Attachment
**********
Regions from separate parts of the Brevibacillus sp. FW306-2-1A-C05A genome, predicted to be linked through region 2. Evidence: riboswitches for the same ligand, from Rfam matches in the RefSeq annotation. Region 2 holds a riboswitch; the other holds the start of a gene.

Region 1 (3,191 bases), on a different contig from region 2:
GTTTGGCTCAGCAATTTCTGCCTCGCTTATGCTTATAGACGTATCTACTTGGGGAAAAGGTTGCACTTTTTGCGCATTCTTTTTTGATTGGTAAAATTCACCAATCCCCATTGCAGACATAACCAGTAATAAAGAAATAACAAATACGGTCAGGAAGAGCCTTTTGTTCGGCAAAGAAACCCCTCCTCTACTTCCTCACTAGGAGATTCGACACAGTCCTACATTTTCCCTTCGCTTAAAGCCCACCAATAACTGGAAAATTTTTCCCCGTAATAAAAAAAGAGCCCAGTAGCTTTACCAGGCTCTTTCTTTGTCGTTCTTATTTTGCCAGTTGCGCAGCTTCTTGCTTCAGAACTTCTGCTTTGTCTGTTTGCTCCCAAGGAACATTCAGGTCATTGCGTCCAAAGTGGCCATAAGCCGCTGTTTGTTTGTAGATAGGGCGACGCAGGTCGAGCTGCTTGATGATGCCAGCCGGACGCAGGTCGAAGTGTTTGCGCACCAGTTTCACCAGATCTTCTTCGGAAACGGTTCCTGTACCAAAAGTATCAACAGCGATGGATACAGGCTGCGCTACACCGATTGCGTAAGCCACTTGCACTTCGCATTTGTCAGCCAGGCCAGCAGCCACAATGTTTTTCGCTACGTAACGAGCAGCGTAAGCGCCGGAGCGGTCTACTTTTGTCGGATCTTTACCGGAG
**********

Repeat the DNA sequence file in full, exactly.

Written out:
Regions from separate parts of the Brevibacillus sp. FW306-2-1A-C05A genome, predicted to be linked through region 2. Evidence: riboswitches for the same ligand, from Rfam matches in the RefSeq annotation. Region 2 holds a riboswitch; the other holds the start of a gene.

Region 1 (3,191 bases), on a different contig from region 2:
GTTTGGCTCAGCAATTTCTGCCTCGCTTATGCTTATAGACGTATCTACTTGGGGAAAAGGTTGCACTTTTTGCGCATTCTTTTTTGATTGGTAAAATTCACCAATCCCCATTGCAGACATAACCAGTAATAAAGAAATAACAAATACGGTCAGGAAGAGCCTTTTGTTCGGCAAAGAAACCCCTCCTCTACTTCCTCACTAGGAGATTCGACACAGTCCTACATTTTCCCTTCGCTTAAAGCCCACCAATAACTGGAAAATTTTTCCCCGTAATAAAAAAAGAGCCCAGTAGCTTTACCAGGCTCTTTCTTTGTCGTTCTTATTTTGCCAGTTGCGCAGCTTCTTGCTTCAGAACTTCTGCTTTGTCTGTTTGCTCCCAAGGAACATTCAGGTCATTGCGTCCAAAGTGGCCATAAGCCGCTGTTTGTTTGTAGATAGGGCGACGCAGGTCGAGCTGCTTGATGATGCCAGCCGGACGCAGGTCGAAGTGTTTGCGCACCAGTTTCACCAGATCTTCTTCGGAAACGGTTCCTGTACCAAAAGTATCAACAGCGATGGATACAGGCTGCGCTACACCGATTGCGTAAGCCACTTGCACTTCGCATTTGTCAGCCAGGCCAGCAGCCACAATGTTTTTCGCTACGTAACGAGCAGCGTAAGCGCCGGAGCGGTCTACTTTTGTCGGATCTTTACCGGAG